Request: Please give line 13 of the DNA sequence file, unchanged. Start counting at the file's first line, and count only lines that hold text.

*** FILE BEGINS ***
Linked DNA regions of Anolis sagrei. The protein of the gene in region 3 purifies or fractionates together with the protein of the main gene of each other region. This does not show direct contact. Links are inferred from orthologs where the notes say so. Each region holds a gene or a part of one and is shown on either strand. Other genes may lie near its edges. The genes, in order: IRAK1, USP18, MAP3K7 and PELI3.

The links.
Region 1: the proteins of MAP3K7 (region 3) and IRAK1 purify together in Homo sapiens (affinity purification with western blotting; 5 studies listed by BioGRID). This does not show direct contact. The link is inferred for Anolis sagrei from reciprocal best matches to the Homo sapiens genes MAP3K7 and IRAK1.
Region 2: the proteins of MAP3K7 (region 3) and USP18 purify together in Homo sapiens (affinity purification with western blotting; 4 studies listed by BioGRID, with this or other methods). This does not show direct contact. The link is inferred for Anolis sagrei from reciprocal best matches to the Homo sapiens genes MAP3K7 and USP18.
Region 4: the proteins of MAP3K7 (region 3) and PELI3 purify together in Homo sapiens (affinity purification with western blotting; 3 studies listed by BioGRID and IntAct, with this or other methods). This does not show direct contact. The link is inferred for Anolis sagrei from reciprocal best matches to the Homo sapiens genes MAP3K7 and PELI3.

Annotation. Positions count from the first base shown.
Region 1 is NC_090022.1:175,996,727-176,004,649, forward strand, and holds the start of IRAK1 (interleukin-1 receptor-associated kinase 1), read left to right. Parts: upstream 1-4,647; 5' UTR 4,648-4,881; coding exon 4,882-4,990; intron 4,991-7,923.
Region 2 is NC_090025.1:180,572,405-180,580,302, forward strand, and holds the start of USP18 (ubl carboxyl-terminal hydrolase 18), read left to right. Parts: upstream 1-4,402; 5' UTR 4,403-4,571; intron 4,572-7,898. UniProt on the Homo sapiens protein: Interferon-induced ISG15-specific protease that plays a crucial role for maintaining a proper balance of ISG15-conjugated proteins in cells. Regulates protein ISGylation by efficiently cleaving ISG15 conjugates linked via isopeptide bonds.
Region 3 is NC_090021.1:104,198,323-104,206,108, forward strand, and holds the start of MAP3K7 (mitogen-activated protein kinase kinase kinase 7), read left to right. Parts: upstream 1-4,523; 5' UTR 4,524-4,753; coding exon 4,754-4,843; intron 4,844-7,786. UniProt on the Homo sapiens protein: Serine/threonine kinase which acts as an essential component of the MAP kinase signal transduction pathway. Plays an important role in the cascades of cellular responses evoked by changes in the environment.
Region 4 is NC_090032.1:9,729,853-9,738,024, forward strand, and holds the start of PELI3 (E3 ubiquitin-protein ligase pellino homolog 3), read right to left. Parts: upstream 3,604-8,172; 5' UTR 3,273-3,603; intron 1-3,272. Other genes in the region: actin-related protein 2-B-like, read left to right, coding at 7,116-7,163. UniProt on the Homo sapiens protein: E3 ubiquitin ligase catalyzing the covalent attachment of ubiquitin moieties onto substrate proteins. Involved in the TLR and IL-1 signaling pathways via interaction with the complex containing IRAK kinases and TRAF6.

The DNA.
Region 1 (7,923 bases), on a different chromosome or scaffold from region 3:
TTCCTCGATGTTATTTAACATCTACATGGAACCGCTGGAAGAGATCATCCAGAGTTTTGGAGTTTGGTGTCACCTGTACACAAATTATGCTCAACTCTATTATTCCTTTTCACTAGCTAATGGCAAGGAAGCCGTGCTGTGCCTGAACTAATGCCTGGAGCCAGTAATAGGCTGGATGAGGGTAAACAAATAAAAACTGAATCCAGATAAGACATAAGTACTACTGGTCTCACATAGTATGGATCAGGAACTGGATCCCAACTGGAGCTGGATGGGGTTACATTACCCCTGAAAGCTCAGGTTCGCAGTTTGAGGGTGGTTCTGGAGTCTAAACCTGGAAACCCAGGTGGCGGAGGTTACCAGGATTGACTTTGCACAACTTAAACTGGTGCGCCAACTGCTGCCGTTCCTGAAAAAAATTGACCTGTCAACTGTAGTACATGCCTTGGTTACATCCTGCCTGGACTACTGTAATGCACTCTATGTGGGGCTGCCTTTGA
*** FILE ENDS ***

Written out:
TTCCTCGATGTTATTTAACATCTACATGGAACCGCTGGAAGAGATCATCCAGAGTTTTGGAGTTTGGTGTCACCTGTACACAAATTATGCTCAACTCTATTATTCCTTTTCACTAGCTAATGGCAAGGAAGCCGTGCTGTGCCTGAACTAATGCCTGGAGCCAGTAATAGGCTGGATGAGGGTAAACAAATAAAAACTGAATCCAGATAAGACATAAGTACTACTGGTCTCACATAGTATGGATCAGGAACTGGATCCCAACTGGAGCTGGATGGGGTTACATTACCCCTGAAAGCTCAGGTTCGCAGTTTGAGGGTGGTTCTGGAGTCTAAACCTGGAAACCCAGGTGGCGGAGGTTACCAGGATTGACTTTGCACAACTTAAACTGGTGCGCCAACTGCTGCCGTTCCTGAAAAAAATTGACCTGTCAACTGTAGTACATGCCTTGGTTACATCCTGCCTGGACTACTGTAATGCACTCTATGTGGGGCTGCCTTTGA